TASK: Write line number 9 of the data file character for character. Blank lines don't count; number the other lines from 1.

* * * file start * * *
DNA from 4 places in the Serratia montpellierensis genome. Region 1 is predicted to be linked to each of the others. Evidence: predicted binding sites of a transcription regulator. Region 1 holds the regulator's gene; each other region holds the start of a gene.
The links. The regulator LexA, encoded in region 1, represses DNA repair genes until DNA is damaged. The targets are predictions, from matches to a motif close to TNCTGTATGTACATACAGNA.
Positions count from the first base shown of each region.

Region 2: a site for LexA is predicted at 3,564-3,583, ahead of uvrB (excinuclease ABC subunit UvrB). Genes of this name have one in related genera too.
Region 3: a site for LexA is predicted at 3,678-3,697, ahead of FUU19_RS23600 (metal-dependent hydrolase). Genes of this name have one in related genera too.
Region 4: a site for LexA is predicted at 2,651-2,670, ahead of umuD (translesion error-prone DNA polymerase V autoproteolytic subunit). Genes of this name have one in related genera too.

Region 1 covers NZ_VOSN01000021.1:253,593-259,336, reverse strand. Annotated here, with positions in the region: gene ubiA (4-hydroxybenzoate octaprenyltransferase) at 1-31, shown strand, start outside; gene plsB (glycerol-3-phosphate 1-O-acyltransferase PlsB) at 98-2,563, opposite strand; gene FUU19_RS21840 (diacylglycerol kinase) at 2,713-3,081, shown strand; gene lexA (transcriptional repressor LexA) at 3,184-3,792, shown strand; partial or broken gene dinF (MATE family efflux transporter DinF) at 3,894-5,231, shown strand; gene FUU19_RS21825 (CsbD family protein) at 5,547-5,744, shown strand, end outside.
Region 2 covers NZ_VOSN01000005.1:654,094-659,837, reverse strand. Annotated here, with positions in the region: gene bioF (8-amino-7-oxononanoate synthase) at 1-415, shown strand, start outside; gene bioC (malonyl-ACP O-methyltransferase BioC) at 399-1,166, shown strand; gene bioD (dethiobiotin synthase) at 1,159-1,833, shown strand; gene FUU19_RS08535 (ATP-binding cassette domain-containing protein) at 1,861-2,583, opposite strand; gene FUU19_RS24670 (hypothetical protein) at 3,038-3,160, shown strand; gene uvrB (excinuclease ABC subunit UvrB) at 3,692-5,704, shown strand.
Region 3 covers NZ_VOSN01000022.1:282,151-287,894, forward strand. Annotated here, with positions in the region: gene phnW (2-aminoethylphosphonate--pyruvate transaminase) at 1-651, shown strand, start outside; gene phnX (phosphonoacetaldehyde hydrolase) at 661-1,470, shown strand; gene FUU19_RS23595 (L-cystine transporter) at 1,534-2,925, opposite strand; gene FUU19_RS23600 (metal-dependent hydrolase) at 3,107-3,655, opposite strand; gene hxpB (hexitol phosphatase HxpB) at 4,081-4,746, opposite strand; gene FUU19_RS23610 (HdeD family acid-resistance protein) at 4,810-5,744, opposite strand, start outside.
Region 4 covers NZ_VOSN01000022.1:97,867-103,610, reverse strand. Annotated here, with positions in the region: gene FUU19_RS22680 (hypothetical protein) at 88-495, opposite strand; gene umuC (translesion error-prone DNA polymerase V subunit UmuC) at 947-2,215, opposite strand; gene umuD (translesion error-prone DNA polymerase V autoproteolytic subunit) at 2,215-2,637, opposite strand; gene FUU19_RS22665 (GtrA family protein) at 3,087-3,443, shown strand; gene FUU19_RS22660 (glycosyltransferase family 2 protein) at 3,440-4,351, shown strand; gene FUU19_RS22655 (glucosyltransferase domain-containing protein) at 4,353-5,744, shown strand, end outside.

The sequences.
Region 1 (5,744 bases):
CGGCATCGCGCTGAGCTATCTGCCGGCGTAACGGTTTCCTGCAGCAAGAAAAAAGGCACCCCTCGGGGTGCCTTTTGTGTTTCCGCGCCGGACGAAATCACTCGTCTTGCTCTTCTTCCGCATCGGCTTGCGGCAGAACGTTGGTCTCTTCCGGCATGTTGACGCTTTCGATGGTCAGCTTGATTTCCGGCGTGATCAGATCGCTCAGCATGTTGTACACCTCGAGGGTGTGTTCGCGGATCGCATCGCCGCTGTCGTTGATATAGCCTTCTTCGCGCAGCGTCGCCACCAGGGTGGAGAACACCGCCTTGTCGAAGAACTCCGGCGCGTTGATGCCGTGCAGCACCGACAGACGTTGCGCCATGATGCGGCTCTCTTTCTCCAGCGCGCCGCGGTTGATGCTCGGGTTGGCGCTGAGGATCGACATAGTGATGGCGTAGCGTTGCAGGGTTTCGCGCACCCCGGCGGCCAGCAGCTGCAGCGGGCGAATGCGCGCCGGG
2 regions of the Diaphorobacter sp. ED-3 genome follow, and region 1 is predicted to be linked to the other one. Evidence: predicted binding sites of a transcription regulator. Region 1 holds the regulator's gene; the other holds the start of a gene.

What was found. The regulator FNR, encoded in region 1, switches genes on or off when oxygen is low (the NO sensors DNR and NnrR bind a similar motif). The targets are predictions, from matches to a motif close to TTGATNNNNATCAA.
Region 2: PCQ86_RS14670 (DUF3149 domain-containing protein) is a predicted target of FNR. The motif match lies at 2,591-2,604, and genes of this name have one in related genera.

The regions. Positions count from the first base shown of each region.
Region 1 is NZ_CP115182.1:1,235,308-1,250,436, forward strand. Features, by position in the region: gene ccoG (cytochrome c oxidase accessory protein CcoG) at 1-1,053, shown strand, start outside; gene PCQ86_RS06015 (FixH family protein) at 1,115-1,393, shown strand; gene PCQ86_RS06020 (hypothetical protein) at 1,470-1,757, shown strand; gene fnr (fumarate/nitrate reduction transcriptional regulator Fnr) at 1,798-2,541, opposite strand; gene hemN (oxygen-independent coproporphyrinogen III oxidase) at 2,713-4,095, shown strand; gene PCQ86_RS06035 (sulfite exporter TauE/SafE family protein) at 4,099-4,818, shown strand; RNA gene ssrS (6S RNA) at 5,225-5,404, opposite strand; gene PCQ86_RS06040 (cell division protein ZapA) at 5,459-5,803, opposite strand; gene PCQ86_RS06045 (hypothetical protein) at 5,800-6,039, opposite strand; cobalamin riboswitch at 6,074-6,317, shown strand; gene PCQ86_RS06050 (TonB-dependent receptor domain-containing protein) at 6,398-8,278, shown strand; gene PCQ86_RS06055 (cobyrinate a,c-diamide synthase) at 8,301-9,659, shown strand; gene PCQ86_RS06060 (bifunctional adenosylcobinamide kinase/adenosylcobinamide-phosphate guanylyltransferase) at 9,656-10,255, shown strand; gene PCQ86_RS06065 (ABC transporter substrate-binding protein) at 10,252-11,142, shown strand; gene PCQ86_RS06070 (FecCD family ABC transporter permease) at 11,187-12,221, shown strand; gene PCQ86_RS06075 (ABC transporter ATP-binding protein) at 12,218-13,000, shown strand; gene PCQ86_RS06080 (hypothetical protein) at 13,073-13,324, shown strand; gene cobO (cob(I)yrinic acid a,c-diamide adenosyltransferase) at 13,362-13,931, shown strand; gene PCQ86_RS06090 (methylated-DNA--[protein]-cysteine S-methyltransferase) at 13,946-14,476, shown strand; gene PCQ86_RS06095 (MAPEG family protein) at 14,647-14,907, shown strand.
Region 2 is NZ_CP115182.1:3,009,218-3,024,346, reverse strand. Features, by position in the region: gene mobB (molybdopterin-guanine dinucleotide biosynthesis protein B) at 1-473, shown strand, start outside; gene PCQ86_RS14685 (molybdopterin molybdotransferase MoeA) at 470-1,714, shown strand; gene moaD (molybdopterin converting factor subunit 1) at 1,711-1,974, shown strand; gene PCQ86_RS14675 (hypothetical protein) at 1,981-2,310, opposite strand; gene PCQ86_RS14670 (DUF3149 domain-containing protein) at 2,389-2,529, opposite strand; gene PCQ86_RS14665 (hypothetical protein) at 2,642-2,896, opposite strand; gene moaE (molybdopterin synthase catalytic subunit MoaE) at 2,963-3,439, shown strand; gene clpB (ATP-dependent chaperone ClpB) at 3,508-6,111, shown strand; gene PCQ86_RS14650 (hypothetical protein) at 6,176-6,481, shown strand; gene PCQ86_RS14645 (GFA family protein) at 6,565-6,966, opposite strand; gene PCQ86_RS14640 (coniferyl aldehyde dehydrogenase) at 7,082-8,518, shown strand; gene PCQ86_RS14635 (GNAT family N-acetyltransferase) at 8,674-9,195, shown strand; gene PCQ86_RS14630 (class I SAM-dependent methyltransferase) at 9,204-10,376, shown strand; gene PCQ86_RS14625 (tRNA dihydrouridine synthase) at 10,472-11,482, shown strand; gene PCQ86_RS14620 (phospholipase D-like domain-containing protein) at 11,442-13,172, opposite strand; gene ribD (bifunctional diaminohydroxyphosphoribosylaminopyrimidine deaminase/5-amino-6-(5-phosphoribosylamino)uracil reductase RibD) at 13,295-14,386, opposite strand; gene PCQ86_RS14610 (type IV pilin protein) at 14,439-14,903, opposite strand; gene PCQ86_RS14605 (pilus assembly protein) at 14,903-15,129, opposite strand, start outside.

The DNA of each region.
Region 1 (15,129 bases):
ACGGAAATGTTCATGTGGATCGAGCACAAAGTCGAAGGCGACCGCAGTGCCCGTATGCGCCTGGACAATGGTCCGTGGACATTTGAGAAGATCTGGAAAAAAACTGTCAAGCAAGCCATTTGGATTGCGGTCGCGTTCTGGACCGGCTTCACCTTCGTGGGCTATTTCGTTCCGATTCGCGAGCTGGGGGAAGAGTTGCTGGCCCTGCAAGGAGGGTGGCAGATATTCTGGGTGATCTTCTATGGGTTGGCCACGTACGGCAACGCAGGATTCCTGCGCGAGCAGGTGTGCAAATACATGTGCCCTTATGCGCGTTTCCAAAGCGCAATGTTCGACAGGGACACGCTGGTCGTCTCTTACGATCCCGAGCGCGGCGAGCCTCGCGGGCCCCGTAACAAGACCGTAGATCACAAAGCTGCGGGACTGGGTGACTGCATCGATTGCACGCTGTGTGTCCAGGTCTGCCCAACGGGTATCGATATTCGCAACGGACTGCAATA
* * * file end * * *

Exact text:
Region 3 covers NZ_VOSN01000022.1:282,151-287,894, forward strand. Annotated here, with positions in the region: gene phnW (2-aminoethylphosphonate--pyruvate transaminase) at 1-651, shown strand, start outside; gene phnX (phosphonoacetaldehyde hydrolase) at 661-1,470, shown strand; gene FUU19_RS23595 (L-cystine transporter) at 1,534-2,925, opposite strand; gene FUU19_RS23600 (metal-dependent hydrolase) at 3,107-3,655, opposite strand; gene hxpB (hexitol phosphatase HxpB) at 4,081-4,746, opposite strand; gene FUU19_RS23610 (HdeD family acid-resistance protein) at 4,810-5,744, opposite strand, start outside.